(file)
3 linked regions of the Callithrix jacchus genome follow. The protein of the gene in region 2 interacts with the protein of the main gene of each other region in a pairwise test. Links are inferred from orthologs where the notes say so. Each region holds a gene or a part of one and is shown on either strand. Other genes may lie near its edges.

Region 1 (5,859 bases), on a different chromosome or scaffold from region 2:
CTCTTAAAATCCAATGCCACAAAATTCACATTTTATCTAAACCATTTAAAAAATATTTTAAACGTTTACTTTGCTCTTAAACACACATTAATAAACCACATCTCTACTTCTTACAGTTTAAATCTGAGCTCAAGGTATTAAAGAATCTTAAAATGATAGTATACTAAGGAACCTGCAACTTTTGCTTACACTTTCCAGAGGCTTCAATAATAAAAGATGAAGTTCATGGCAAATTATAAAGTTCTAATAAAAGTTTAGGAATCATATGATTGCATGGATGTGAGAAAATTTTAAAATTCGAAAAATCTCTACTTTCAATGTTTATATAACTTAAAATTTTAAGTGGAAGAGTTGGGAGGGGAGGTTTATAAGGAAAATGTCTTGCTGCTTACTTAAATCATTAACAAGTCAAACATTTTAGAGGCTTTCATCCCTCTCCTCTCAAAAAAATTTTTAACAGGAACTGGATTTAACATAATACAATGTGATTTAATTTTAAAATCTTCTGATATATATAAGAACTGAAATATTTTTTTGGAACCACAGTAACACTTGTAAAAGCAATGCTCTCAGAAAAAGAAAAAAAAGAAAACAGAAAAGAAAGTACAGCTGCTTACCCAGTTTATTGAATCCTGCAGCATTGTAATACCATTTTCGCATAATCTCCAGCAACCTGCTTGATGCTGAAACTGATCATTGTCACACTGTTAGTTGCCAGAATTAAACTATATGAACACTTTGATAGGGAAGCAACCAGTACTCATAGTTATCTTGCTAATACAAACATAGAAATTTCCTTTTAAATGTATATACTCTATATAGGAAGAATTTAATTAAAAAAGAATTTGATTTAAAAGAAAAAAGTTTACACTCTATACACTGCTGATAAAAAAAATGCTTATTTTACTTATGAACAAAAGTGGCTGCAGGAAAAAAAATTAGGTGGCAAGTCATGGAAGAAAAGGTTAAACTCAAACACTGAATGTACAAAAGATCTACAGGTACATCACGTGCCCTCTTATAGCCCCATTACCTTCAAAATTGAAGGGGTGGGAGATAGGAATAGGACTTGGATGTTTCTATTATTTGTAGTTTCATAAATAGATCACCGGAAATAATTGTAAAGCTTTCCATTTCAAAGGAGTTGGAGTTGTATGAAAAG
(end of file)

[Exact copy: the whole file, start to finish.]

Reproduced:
3 linked regions of the Callithrix jacchus genome follow. The protein of the gene in region 2 interacts with the protein of the main gene of each other region in a pairwise test. Links are inferred from orthologs where the notes say so. Each region holds a gene or a part of one and is shown on either strand. Other genes may lie near its edges.

Region 1 (5,859 bases), on a different chromosome or scaffold from region 2:
CTCTTAAAATCCAATGCCACAAAATTCACATTTTATCTAAACCATTTAAAAAATATTTTAAACGTTTACTTTGCTCTTAAACACACATTAATAAACCACATCTCTACTTCTTACAGTTTAAATCTGAGCTCAAGGTATTAAAGAATCTTAAAATGATAGTATACTAAGGAACCTGCAACTTTTGCTTACACTTTCCAGAGGCTTCAATAATAAAAGATGAAGTTCATGGCAAATTATAAAGTTCTAATAAAAGTTTAGGAATCATATGATTGCATGGATGTGAGAAAATTTTAAAATTCGAAAAATCTCTACTTTCAATGTTTATATAACTTAAAATTTTAAGTGGAAGAGTTGGGAGGGGAGGTTTATAAGGAAAATGTCTTGCTGCTTACTTAAATCATTAACAAGTCAAACATTTTAGAGGCTTTCATCCCTCTCCTCTCAAAAAAATTTTTAACAGGAACTGGATTTAACATAATACAATGTGATTTAATTTTAAAATCTTCTGATATATATAAGAACTGAAATATTTTTTTGGAACCACAGTAACACTTGTAAAAGCAATGCTCTCAGAAAAAGAAAAAAAAGAAAACAGAAAAGAAAGTACAGCTGCTTACCCAGTTTATTGAATCCTGCAGCATTGTAATACCATTTTCGCATAATCTCCAGCAACCTGCTTGATGCTGAAACTGATCATTGTCACACTGTTAGTTGCCAGAATTAAACTATATGAACACTTTGATAGGGAAGCAACCAGTACTCATAGTTATCTTGCTAATACAAACATAGAAATTTCCTTTTAAATGTATATACTCTATATAGGAAGAATTTAATTAAAAAAGAATTTGATTTAAAAGAAAAAAGTTTACACTCTATACACTGCTGATAAAAAAAATGCTTATTTTACTTATGAACAAAAGTGGCTGCAGGAAAAAAAATTAGGTGGCAAGTCATGGAAGAAAAGGTTAAACTCAAACACTGAATGTACAAAAGATCTACAGGTACATCACGTGCCCTCTTATAGCCCCATTACCTTCAAAATTGAAGGGGTGGGAGATAGGAATAGGACTTGGATGTTTCTATTATTTGTAGTTTCATAAATAGATCACCGGAAATAATTGTAAAGCTTTCCATTTCAAAGGAGTTGGAGTTGTATGAAAAG